December, 2014
Feature
Inspection News and Views from the American Society of Home Inspectors



Advertising Opportunities

ALAN CARSON

ADVERTISING OPPORTUNITIES by: Alan Carson – Carson, Dunlop & Associates Ltd.

In our last article, we looked at advertising methods that tap into your existing marketing tools. You can apply these methods in any ads. In this section, we’ll look at some advertising opportunities that may not be as straightforward as they first seem.

A REAL ESTATE AGENT’S NEWSLETTER

Beware Real Estate Agent Newsletter

Some real estate agents write their own newsletters to send to previous clients and prospects. As a way to defray the costs, some agents sell advertising spots to suppliers, like home inspectors.

In terms of an advertising opportunity, this is clearly focused on the real estate agent even though the ad is directed at the homebuyer. The opportunity to reach homebuyers is not great for a home inspector, but that may not be the point. If a real estate agent refers 20 or 30 clients per year, it’s hard to say that you don’t want to spend $100 every quarter to advertise in his or her newsletter. The money you spend is not really for advertising at all; it’s for maintaining a relationship. We are often told that if we don’t take the opportunity, another home inspector will.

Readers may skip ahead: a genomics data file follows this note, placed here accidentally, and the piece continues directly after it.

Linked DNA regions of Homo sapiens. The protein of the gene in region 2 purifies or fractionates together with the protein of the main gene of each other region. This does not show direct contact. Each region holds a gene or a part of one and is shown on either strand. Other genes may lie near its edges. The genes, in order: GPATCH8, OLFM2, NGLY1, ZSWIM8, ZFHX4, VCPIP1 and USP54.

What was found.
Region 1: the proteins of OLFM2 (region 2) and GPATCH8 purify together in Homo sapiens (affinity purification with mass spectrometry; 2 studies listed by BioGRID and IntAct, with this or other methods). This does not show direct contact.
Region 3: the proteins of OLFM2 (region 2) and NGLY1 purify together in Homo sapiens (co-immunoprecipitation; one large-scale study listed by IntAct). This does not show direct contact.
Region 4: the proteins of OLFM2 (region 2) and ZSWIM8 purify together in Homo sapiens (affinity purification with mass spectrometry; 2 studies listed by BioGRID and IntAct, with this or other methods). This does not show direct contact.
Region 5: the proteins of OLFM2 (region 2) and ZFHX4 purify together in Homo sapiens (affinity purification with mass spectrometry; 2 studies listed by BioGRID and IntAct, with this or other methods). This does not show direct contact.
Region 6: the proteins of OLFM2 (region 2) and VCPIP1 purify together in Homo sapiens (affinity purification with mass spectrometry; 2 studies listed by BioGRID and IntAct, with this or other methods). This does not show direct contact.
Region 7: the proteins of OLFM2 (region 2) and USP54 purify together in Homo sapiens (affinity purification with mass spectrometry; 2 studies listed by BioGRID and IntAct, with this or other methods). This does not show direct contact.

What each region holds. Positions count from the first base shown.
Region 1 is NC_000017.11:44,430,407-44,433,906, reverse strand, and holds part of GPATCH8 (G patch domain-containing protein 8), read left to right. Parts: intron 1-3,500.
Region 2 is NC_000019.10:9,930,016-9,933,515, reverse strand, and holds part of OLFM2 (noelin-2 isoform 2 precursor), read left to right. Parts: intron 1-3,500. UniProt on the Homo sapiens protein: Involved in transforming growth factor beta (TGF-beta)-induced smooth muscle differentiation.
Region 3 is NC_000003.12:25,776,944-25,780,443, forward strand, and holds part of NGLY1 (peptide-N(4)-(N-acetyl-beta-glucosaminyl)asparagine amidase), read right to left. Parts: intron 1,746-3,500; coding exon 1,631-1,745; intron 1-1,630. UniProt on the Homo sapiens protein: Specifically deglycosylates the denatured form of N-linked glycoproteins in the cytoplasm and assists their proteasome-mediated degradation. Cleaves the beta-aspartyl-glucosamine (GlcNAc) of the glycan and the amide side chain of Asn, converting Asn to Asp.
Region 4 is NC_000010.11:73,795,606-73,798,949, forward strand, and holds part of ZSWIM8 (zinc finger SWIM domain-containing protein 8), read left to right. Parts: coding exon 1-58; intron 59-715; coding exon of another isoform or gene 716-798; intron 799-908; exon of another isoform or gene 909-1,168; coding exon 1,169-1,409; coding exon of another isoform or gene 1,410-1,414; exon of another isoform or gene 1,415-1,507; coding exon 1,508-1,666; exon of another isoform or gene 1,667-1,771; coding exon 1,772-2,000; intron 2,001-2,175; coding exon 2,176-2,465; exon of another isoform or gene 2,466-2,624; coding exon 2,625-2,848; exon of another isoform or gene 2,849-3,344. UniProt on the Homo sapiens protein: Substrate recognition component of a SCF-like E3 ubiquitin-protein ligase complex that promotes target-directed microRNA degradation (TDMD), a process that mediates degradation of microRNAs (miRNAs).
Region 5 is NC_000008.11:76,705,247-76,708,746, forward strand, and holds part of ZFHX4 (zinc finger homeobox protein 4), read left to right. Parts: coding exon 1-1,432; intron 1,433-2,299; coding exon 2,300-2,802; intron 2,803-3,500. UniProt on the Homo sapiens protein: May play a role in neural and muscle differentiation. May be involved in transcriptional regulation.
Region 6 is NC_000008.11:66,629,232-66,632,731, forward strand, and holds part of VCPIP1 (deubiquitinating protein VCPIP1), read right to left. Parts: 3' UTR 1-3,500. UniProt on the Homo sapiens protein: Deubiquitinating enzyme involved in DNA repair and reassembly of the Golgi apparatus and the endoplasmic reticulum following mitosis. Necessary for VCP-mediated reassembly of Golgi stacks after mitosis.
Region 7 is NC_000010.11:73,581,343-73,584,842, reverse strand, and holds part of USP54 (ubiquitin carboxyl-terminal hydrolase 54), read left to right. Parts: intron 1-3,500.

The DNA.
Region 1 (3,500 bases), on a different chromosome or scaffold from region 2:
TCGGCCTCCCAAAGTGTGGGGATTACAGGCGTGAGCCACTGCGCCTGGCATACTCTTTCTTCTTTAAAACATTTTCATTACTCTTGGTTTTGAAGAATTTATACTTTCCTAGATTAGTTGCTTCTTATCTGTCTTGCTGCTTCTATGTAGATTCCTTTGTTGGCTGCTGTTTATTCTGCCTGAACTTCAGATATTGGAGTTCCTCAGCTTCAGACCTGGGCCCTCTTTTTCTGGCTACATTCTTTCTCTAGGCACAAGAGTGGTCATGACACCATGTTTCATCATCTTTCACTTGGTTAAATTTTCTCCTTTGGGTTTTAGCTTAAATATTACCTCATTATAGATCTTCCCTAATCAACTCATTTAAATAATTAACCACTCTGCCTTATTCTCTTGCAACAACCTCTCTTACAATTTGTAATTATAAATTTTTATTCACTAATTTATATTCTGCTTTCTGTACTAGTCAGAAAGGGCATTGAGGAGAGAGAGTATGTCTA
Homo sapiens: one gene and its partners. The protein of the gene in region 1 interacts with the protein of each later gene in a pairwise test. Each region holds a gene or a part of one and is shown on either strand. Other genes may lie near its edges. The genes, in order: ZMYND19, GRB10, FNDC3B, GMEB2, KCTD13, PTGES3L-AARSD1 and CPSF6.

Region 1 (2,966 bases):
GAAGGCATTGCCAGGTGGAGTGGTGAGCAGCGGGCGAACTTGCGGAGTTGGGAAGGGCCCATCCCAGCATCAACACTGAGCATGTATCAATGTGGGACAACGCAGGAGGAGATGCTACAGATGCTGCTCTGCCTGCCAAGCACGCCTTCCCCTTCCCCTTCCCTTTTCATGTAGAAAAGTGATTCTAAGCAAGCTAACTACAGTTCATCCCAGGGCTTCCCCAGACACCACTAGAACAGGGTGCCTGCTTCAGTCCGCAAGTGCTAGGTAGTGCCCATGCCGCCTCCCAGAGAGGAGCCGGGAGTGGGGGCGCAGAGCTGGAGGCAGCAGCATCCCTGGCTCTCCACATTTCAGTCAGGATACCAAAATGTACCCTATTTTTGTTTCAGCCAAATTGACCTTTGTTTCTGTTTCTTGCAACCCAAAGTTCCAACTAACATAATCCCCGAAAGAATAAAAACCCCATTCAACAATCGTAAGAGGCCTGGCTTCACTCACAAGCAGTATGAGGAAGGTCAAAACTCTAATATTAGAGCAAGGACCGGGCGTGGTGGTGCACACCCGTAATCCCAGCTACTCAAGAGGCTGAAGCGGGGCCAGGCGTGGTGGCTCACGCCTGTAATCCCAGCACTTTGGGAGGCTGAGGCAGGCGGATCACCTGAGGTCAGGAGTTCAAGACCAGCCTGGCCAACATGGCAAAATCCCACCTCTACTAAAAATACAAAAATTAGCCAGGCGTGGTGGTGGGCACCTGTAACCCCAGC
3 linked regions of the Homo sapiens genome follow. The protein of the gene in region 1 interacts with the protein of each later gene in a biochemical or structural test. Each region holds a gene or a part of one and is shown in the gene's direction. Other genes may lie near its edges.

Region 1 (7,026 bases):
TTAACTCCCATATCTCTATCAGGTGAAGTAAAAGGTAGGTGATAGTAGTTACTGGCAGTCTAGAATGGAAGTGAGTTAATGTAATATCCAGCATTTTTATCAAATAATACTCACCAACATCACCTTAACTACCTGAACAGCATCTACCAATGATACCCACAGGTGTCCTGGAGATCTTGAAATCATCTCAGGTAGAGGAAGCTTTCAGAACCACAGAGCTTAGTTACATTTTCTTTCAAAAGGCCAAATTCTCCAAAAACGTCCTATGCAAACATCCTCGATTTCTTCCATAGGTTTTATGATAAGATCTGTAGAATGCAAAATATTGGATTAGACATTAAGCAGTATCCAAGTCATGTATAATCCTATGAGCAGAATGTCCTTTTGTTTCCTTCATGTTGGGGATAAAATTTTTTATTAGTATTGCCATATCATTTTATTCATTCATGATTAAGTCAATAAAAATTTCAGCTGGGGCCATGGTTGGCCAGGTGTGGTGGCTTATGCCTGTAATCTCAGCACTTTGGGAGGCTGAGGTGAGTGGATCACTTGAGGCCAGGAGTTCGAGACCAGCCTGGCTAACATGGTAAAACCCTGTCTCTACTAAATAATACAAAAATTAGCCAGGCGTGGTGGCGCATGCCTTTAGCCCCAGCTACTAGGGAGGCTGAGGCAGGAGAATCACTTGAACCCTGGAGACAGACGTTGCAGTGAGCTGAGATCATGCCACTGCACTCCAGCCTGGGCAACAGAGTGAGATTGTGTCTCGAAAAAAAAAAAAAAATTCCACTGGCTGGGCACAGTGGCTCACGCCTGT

If you have 50 agents who refer business to you, and all of them write a newsletter and tap you for advertising money, you may be in trouble. You will probably have to be selective if you do this kind of advertising.

You have some options for dealing with this kind of advertising: You may choose to stay out of it altogether, negotiate the deal, or ask for more benefits or opportunity. You may offer to submit a column that will make the newsletter even better. The same column, or series of columns, can be used for any agent. You don’t have to write a custom column just for this agent. And the column doesn’t have to be long. The agent would rather have your advertising dollars, but your article may be attractive as well. The article has the added benefit of putting you in the role of an expert rather than an advertiser. The column can also be used on your Web site and in your information packages.

Ask for Something in Return

You may want to try to get more out of it for your money. Following are some things you can ask for:

• Ask for an exclusive. That means no other home inspectors will get their business card in the newsletter. Tell the real estate agent that it’s not worth $100 if other inspectors buy ad space next to yours. In many cases this is easy to get. It may even be offered at the outset as an inducement.

• Ask the agent to refer you exclusively to their clients.

• Ask for an endorsement. Maybe just above your business-card-sized ad, the real estate agent can write an endorsement of your services or tell a testimonial story.

• Ask the agent to help you set up a presentation at his or her office. Clear the way through to the office manager or the broker.

• Ask for an introduction to other successful agents.

• Ask for a testimonial you can use in your other advertising.

• Ask for a link from the agent’s Web site to yours.